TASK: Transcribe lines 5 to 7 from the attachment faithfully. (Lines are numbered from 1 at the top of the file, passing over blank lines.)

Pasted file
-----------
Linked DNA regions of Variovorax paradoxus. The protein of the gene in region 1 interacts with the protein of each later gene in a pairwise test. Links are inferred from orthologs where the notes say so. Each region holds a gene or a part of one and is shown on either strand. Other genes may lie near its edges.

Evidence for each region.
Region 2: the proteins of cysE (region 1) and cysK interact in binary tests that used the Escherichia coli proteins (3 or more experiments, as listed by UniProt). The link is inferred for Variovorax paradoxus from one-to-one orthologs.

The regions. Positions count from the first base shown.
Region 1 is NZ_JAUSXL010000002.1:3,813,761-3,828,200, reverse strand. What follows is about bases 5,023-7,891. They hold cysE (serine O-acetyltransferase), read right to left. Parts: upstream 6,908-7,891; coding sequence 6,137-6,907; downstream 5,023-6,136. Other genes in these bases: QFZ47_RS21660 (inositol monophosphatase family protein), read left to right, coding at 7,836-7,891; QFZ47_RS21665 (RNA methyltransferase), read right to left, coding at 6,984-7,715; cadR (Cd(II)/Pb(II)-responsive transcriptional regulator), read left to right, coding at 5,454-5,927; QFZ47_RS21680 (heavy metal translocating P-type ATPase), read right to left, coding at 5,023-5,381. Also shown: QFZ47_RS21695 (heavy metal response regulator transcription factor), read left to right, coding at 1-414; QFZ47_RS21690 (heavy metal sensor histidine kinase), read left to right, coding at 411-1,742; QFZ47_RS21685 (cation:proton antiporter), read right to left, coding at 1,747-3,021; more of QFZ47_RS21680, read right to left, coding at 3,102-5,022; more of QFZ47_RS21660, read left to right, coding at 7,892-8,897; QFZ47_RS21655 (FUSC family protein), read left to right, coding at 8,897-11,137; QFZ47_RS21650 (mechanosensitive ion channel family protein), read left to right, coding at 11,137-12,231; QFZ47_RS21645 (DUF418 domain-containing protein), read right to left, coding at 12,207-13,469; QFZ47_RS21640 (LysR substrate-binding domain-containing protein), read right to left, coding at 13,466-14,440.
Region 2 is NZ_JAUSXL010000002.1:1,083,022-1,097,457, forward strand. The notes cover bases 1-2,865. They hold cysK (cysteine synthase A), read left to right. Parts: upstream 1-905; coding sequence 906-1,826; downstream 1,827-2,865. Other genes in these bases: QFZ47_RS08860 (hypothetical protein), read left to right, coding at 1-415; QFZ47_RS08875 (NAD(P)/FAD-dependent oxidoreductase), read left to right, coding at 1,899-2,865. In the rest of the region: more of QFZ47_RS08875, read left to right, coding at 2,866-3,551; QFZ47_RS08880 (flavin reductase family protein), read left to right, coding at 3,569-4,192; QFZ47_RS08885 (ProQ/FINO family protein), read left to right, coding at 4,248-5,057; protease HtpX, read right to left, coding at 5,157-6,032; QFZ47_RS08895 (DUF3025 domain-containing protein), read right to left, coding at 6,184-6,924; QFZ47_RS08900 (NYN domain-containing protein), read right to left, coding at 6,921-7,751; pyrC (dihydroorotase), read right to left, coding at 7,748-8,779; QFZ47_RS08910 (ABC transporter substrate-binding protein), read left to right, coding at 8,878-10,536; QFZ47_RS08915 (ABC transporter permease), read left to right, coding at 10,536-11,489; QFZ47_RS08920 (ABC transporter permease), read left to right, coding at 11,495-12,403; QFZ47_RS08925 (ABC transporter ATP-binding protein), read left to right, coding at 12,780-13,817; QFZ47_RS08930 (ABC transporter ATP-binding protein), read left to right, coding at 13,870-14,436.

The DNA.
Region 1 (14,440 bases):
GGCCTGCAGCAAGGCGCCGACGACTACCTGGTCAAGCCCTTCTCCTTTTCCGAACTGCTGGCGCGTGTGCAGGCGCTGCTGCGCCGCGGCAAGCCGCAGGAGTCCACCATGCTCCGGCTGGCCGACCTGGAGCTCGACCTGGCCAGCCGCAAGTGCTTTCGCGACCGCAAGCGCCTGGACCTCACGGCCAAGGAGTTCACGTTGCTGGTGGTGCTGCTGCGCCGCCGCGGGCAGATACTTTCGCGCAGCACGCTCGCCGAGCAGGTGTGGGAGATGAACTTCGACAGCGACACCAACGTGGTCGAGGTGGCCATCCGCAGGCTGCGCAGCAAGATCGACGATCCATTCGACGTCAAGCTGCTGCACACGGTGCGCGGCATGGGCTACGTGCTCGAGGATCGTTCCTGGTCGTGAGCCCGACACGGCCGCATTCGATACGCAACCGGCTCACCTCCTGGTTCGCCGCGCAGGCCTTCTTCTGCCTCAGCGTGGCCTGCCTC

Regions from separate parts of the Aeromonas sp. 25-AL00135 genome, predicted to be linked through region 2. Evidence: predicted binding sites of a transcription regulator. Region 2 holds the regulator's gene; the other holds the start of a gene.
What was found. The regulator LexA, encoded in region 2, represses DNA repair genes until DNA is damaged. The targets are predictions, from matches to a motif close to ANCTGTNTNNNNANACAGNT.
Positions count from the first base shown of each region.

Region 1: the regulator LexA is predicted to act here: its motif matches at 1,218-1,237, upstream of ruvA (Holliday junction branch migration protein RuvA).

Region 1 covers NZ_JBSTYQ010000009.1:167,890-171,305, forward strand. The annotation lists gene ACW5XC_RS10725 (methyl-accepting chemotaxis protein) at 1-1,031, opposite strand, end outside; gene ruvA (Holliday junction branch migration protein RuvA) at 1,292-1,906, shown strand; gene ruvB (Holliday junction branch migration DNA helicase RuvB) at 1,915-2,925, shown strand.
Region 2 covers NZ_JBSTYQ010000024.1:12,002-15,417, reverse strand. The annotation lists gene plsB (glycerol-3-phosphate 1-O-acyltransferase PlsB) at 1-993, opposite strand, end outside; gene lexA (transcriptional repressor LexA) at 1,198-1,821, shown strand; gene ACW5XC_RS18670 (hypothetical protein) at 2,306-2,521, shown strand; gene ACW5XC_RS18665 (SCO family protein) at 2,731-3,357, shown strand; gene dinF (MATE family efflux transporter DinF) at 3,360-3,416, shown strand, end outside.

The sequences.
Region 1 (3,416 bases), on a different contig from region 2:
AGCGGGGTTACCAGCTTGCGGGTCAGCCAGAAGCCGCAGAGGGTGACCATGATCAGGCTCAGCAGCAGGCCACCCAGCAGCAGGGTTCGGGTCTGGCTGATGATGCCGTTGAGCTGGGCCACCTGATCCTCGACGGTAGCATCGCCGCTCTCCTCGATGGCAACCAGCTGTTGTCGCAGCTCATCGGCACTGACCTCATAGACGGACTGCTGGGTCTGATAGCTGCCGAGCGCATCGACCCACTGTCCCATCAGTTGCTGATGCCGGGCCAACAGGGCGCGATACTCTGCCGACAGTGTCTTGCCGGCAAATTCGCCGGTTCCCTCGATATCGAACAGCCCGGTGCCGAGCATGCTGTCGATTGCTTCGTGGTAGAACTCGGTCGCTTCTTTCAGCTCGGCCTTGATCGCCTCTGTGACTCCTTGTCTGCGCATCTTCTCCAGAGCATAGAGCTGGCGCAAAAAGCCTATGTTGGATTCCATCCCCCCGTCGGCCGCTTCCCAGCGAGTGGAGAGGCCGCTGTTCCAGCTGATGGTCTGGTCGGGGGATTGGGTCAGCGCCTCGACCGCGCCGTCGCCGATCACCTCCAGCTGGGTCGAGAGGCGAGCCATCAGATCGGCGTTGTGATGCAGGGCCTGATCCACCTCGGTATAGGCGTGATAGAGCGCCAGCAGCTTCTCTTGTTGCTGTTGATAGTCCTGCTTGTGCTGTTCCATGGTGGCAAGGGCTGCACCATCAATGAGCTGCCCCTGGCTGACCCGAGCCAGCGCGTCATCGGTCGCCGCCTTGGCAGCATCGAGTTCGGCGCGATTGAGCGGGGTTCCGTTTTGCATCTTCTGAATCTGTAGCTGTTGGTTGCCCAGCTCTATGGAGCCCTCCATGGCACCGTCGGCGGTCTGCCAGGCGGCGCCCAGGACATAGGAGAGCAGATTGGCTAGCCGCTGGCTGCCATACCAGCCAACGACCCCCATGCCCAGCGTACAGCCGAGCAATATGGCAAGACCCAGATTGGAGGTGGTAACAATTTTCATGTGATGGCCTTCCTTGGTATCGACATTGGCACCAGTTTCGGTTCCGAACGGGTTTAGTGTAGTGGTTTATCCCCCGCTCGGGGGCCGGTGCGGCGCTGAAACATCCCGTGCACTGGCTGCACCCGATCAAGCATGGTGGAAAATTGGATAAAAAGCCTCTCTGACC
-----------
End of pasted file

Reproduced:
Region 1 is NZ_JAUSXL010000002.1:3,813,761-3,828,200, reverse strand. What follows is about bases 5,023-7,891. They hold cysE (serine O-acetyltransferase), read right to left. Parts: upstream 6,908-7,891; coding sequence 6,137-6,907; downstream 5,023-6,136. Other genes in these bases: QFZ47_RS21660 (inositol monophosphatase family protein), read left to right, coding at 7,836-7,891; QFZ47_RS21665 (RNA methyltransferase), read right to left, coding at 6,984-7,715; cadR (Cd(II)/Pb(II)-responsive transcriptional regulator), read left to right, coding at 5,454-5,927; QFZ47_RS21680 (heavy metal translocating P-type ATPase), read right to left, coding at 5,023-5,381. Also shown: QFZ47_RS21695 (heavy metal response regulator transcription factor), read left to right, coding at 1-414; QFZ47_RS21690 (heavy metal sensor histidine kinase), read left to right, coding at 411-1,742; QFZ47_RS21685 (cation:proton antiporter), read right to left, coding at 1,747-3,021; more of QFZ47_RS21680, read right to left, coding at 3,102-5,022; more of QFZ47_RS21660, read left to right, coding at 7,892-8,897; QFZ47_RS21655 (FUSC family protein), read left to right, coding at 8,897-11,137; QFZ47_RS21650 (mechanosensitive ion channel family protein), read left to right, coding at 11,137-12,231; QFZ47_RS21645 (DUF418 domain-containing protein), read right to left, coding at 12,207-13,469; QFZ47_RS21640 (LysR substrate-binding domain-containing protein), read right to left, coding at 13,466-14,440.
Region 2 is NZ_JAUSXL010000002.1:1,083,022-1,097,457, forward strand. The notes cover bases 1-2,865. They hold cysK (cysteine synthase A), read left to right. Parts: upstream 1-905; coding sequence 906-1,826; downstream 1,827-2,865. Other genes in these bases: QFZ47_RS08860 (hypothetical protein), read left to right, coding at 1-415; QFZ47_RS08875 (NAD(P)/FAD-dependent oxidoreductase), read left to right, coding at 1,899-2,865. In the rest of the region: more of QFZ47_RS08875, read left to right, coding at 2,866-3,551; QFZ47_RS08880 (flavin reductase family protein), read left to right, coding at 3,569-4,192; QFZ47_RS08885 (ProQ/FINO family protein), read left to right, coding at 4,248-5,057; protease HtpX, read right to left, coding at 5,157-6,032; QFZ47_RS08895 (DUF3025 domain-containing protein), read right to left, coding at 6,184-6,924; QFZ47_RS08900 (NYN domain-containing protein), read right to left, coding at 6,921-7,751; pyrC (dihydroorotase), read right to left, coding at 7,748-8,779; QFZ47_RS08910 (ABC transporter substrate-binding protein), read left to right, coding at 8,878-10,536; QFZ47_RS08915 (ABC transporter permease), read left to right, coding at 10,536-11,489; QFZ47_RS08920 (ABC transporter permease), read left to right, coding at 11,495-12,403; QFZ47_RS08925 (ABC transporter ATP-binding protein), read left to right, coding at 12,780-13,817; QFZ47_RS08930 (ABC transporter ATP-binding protein), read left to right, coding at 13,870-14,436.

The DNA.